Doctor insights on:
Mri Of Spine
Mri or magnetic resonance imaging is one of the more recently developed imaging modalities available to physicians. It uses powerful magnets to generate images. There is no ionizing radiation which is a major advantage over many other modalities. Mri is the best imaging exam that we have for most soft tissue and joint related problems. There are radiologists ...Read more
Same term: I believe they mean the same thing. That tissue adjacent to one that is being evaluated is the same density/color as the tissue being evaluated. ...Read more
Having an MRI of spine. Does it matter if its done without contrast? Should I make sure its done with and without? What's the difference?
Depends...: For looking at degenerative changes, like disc herniations and degree of spinal canal or neural foramen narrowing, no contrast is needed. If the exam is to look for any mass, infection, or if you have had back surgery before, then contrast would help. ...Read moreSee 1 more doctor answer
Possibly: Magnetic resonance imaging, is a non-invasive, non-radiation method of cross section imaging. It is used to look at soft tissues, blood vessels and bone. Mri spine imaging will look at bone and the spinal cord with spinal nerves cords. An aneurysm is a blood vessel defect, usually of an artery such as the aorta, which lies in front of the spine. Whether this is seen depends on the image window. ...Read moreSee 1 more doctor answer
Depends: This would depend on the state and country, but in general, licensed chiroprators in most states in the U.S. Can order mris of the spine. ...Read more
Ask your doctor: Cervical MRI is usually interpreted by a radiologist, and the report sent to the doctor that requested the exam (the referring doctor). The referring doctor then establishes a diagnosis and treatment plan based on your complaint, the physical exam, the MRI results, and other test results. ...Read moreSee 1 more doctor answer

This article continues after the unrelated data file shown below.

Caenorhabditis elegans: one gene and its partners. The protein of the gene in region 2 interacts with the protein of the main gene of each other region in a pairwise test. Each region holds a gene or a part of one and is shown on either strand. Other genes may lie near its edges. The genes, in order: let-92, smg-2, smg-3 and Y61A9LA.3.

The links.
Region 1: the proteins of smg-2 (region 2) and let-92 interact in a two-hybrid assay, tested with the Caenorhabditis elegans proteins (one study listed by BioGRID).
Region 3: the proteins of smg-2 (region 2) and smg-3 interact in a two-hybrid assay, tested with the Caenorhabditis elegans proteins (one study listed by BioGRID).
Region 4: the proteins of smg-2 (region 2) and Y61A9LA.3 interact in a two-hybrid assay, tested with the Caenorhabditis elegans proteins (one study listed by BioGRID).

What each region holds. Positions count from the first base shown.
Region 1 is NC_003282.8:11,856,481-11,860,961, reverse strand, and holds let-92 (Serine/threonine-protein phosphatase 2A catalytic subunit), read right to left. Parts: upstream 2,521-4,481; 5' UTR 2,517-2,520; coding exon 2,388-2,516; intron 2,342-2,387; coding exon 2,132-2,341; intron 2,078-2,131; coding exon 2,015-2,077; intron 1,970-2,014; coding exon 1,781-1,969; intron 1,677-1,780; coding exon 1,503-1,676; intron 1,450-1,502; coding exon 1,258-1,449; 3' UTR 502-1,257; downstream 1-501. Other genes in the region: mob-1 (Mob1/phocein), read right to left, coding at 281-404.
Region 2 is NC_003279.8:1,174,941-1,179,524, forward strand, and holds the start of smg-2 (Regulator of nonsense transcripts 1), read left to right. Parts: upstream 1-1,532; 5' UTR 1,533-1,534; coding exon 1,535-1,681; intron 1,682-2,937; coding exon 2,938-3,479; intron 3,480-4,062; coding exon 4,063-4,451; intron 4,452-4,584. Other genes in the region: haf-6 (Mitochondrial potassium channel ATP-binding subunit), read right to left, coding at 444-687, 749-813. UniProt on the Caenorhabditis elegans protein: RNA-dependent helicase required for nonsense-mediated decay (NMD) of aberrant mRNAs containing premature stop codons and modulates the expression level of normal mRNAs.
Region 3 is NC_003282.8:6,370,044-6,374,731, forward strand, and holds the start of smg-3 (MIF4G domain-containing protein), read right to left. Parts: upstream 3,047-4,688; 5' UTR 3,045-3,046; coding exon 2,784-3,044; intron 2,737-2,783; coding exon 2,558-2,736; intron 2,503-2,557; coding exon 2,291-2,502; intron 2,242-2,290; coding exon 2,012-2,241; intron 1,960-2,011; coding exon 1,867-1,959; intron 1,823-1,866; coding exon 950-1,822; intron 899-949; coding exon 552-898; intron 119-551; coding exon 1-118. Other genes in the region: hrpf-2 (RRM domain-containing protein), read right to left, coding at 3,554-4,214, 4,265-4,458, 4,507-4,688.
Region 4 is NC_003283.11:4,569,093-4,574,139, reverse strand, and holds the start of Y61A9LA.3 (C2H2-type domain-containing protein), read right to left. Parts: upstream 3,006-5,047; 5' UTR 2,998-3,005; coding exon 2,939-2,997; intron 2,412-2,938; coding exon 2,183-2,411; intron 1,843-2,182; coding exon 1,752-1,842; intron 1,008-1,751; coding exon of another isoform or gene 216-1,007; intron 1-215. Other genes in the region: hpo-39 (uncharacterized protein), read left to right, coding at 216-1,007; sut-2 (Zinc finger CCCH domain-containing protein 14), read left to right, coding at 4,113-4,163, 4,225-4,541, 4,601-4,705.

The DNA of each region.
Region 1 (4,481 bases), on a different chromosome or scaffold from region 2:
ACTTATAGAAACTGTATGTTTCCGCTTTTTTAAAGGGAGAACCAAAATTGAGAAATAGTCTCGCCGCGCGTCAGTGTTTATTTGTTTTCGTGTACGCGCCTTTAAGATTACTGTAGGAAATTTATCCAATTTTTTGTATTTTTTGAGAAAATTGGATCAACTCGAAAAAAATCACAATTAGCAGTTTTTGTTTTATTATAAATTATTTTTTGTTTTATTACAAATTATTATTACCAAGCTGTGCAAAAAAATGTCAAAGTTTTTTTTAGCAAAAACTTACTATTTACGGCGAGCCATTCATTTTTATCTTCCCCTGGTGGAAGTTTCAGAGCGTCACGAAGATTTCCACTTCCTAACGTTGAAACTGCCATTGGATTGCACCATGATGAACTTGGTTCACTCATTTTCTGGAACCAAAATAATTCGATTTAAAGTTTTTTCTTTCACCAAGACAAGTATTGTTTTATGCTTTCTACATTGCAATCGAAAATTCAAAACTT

Can I message a Neurologist regarding my MRI's of spine. Need interpretation please. See if they are of any neurological significance? Thank you.
Second opinion?: I am not sure what you question is. In the US, when an MRI is done, it is always read by a radiologist affiliated with the imaging center. Do you want someone else to review the images you have had in the past? If it was the neurologist who read the study, I recommend that you get a second opinion from a neuroradiologist. ...Read moreSee 1 more doctor answer
Causes of hip and leg paim shooting down to calf most (both sides) the day not severe MRI of spine and blood wok clear!?
Do you sit a lot?:
It could be due to poor posture and/or compression of your sciatic nerve from sitting. Also, do you perform self testicular exams? Testicular pain can be referred to the hip. Try correcting your posture, sitting less, and talking to your doctor if the problem persists. Http://kidshealth. Org/teen/sexual_health/guys/tse. Html
http://www. Webmd. Com/fitness-exercise/better-posture-exercises. ...Read more
MRI lumbar spine for pain result said Small paraspinal soft tissue. What does that mean? Thoracic said normal paraspinal soft tissue.
Might be an error.: Sometimes, radiology reports have typographical errors in them. "Small paraspinal soft tissue" doesn't make a lot of medical sense, unless your muscles are small because you have small stature or not much muscle mass. It's possible that the report is missing a word or phrase describing some "small" finding. If you would like a second opinion on the MRI, let me know. ...Read more